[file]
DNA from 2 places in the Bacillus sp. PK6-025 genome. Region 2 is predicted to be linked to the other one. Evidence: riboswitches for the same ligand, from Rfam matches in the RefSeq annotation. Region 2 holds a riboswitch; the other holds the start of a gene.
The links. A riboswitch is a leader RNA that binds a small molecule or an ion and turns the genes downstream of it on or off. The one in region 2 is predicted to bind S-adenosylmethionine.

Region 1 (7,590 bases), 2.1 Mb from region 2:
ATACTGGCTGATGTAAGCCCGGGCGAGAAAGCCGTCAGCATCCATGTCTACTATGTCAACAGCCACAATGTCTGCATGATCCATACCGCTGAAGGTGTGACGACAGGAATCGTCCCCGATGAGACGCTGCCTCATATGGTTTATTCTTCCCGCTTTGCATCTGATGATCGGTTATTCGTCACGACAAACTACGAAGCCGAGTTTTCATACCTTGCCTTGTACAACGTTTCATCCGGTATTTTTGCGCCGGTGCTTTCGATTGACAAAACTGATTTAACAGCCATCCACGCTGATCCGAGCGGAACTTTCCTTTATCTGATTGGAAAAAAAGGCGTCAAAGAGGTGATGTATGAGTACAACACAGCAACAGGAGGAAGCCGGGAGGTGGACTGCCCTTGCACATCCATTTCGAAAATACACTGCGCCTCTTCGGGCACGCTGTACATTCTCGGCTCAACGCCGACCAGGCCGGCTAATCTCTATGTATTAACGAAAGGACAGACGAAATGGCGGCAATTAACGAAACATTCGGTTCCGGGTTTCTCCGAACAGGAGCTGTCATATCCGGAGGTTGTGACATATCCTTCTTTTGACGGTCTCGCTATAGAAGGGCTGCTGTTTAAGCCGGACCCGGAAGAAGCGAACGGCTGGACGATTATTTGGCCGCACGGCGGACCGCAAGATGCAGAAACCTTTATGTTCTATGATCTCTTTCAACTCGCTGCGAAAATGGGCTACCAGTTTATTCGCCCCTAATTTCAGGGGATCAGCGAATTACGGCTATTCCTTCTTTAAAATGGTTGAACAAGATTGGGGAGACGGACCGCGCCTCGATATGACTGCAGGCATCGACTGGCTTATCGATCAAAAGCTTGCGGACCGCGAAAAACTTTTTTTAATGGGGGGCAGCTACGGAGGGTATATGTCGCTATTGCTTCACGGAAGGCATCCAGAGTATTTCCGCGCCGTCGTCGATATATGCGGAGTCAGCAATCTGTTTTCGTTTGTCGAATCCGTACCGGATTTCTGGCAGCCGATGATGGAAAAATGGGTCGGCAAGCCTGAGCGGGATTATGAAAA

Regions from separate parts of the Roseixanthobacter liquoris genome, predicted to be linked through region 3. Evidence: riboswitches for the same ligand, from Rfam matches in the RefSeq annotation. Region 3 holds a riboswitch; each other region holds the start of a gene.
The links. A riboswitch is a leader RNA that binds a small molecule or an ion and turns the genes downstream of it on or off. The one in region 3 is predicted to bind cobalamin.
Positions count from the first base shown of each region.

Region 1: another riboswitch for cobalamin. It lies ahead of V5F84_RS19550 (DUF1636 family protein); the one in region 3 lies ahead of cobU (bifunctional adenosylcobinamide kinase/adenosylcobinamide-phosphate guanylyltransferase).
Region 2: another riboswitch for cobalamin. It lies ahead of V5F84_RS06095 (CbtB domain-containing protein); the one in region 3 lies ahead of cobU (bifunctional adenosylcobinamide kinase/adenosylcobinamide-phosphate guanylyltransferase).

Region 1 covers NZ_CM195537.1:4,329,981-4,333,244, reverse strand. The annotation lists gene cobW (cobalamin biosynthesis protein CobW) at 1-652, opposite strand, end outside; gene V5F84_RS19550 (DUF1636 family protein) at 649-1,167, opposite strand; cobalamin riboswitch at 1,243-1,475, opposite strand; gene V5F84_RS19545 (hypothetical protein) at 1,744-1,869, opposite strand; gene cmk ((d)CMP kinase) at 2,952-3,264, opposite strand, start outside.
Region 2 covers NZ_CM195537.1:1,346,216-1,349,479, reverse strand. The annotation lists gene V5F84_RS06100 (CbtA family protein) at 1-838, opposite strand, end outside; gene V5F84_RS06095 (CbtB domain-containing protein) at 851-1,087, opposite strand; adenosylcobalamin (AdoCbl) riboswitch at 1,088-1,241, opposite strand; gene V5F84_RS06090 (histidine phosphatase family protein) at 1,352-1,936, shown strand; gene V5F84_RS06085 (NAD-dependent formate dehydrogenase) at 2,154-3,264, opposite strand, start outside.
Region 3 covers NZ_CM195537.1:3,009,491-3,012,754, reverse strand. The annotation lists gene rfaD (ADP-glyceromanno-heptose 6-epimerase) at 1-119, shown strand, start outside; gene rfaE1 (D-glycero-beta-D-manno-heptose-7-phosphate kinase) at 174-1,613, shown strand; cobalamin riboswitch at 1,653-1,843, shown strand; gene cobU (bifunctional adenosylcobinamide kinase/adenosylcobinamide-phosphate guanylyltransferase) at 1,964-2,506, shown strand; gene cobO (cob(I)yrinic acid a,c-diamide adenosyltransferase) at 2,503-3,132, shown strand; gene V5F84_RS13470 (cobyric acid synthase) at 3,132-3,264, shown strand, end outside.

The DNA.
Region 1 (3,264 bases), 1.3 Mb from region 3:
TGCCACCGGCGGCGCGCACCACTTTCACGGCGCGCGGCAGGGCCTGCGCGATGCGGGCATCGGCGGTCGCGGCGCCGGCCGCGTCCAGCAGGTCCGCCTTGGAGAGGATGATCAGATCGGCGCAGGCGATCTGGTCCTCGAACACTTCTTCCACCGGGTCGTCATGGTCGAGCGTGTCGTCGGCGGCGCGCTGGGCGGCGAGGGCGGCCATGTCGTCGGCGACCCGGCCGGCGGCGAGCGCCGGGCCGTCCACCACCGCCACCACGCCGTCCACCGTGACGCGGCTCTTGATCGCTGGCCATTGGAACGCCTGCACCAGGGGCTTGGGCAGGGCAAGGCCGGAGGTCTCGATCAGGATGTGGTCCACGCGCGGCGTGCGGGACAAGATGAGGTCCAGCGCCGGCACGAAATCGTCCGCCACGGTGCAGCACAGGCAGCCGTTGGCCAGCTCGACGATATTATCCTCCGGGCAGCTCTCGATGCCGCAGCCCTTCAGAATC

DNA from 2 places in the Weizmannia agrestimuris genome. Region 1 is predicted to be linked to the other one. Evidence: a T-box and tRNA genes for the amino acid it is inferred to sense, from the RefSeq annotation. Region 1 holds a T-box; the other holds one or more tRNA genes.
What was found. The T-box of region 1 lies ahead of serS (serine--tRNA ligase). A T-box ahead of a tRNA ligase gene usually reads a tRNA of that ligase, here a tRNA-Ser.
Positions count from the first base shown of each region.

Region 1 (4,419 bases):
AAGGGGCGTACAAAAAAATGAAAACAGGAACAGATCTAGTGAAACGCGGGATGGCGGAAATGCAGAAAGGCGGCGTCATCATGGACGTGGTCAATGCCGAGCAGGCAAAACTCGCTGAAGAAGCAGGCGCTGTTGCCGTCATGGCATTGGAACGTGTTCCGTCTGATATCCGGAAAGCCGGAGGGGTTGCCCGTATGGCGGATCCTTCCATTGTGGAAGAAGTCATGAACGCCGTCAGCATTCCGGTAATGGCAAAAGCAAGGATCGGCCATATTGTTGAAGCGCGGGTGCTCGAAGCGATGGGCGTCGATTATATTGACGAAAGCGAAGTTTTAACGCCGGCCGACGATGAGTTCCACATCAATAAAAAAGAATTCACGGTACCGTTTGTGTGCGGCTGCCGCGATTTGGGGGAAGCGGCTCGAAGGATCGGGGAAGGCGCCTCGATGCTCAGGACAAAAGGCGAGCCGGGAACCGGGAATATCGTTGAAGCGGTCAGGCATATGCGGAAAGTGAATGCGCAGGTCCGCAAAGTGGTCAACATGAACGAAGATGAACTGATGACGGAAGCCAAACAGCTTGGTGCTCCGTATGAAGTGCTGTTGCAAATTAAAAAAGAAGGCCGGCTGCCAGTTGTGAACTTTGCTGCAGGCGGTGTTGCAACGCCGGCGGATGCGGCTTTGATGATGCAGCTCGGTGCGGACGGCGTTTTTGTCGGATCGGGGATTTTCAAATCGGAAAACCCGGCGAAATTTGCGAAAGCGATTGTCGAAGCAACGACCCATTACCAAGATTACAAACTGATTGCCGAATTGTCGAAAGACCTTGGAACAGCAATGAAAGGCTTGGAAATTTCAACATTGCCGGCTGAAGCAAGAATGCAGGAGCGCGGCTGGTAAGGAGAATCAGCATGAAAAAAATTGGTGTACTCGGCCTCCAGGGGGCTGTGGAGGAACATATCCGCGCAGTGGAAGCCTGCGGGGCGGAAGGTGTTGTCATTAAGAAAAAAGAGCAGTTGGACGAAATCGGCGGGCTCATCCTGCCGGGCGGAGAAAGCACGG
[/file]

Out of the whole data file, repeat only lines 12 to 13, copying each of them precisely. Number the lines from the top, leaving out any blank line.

Region 3 covers NZ_CM195537.1:3,009,491-3,012,754, reverse strand. The annotation lists gene rfaD (ADP-glyceromanno-heptose 6-epimerase) at 1-119, shown strand, start outside; gene rfaE1 (D-glycero-beta-D-manno-heptose-7-phosphate kinase) at 174-1,613, shown strand; cobalamin riboswitch at 1,653-1,843, shown strand; gene cobU (bifunctional adenosylcobinamide kinase/adenosylcobinamide-phosphate guanylyltransferase) at 1,964-2,506, shown strand; gene cobO (cob(I)yrinic acid a,c-diamide adenosyltransferase) at 2,503-3,132, shown strand; gene V5F84_RS13470 (cobyric acid synthase) at 3,132-3,264, shown strand, end outside.

The DNA.